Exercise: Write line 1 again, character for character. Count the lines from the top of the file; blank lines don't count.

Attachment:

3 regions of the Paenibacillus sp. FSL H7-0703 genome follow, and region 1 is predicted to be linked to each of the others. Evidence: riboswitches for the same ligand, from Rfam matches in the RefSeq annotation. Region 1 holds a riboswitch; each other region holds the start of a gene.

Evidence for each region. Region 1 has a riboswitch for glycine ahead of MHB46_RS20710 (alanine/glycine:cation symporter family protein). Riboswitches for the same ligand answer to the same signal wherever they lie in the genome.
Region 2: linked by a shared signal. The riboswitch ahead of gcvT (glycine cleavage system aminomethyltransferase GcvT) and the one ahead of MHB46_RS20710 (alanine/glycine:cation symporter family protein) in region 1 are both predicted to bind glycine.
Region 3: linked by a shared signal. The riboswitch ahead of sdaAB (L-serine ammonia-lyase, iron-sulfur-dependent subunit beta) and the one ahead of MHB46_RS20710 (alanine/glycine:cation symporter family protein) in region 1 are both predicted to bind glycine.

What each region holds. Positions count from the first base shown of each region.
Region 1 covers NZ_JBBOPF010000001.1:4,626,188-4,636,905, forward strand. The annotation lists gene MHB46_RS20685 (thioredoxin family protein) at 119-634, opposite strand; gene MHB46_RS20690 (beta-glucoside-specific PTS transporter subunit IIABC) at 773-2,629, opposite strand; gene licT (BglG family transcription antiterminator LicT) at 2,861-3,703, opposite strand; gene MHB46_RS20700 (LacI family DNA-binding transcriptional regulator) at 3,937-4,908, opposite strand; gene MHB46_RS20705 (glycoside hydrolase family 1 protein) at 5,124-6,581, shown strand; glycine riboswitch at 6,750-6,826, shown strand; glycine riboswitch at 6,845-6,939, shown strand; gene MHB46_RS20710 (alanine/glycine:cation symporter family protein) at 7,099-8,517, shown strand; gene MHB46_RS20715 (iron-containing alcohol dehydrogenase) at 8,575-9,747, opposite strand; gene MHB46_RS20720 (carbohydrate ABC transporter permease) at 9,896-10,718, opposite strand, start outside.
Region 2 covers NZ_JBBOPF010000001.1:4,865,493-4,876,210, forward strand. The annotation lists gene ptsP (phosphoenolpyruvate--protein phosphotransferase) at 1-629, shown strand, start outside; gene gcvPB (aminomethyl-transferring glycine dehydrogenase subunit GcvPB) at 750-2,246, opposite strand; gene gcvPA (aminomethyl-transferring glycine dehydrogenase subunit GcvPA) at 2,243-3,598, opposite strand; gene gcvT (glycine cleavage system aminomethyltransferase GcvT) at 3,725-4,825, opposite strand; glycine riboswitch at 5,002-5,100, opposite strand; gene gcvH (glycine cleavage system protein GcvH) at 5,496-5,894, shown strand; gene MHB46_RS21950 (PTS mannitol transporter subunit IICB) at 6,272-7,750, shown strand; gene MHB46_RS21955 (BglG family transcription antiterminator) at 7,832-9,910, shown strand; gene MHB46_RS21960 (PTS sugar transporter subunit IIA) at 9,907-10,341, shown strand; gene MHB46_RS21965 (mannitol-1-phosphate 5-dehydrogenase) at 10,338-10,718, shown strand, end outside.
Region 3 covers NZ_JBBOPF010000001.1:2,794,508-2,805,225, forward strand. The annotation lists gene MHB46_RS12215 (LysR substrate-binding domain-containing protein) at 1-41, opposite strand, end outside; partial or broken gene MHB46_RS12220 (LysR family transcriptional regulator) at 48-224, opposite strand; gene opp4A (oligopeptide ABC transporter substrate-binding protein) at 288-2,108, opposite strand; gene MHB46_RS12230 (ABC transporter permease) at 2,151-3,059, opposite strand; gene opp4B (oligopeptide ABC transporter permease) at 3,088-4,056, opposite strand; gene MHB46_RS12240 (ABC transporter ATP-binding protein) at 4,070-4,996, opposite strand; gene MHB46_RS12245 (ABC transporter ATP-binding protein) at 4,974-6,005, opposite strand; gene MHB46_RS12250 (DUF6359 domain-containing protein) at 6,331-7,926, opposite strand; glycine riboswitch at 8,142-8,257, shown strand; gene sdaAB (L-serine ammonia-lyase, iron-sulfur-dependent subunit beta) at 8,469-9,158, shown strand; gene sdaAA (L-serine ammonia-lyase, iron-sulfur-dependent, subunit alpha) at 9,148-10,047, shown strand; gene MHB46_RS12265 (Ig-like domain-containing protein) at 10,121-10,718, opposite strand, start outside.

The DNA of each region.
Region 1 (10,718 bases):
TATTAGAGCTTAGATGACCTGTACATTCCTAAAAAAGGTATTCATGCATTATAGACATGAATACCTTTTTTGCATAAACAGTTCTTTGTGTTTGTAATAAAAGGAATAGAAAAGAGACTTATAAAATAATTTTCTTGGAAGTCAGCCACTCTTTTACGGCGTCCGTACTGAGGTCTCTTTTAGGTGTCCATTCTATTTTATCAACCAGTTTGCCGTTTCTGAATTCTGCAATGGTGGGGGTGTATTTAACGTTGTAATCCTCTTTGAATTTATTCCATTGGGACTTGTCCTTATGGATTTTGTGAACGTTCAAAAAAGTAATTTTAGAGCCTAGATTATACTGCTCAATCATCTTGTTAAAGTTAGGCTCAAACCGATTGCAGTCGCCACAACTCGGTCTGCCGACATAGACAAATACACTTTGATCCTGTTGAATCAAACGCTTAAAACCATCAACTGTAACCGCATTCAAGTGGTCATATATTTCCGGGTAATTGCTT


3 regions of the Paenibacillus sp. FSL H7-0703 genome follow, and region 1 is predicted to be linked to each of the others. Evidence: riboswitches for the same ligand, from Rfam matches in the RefSeq annotation. Region 1 holds a riboswitch; each other region holds the start of a gene.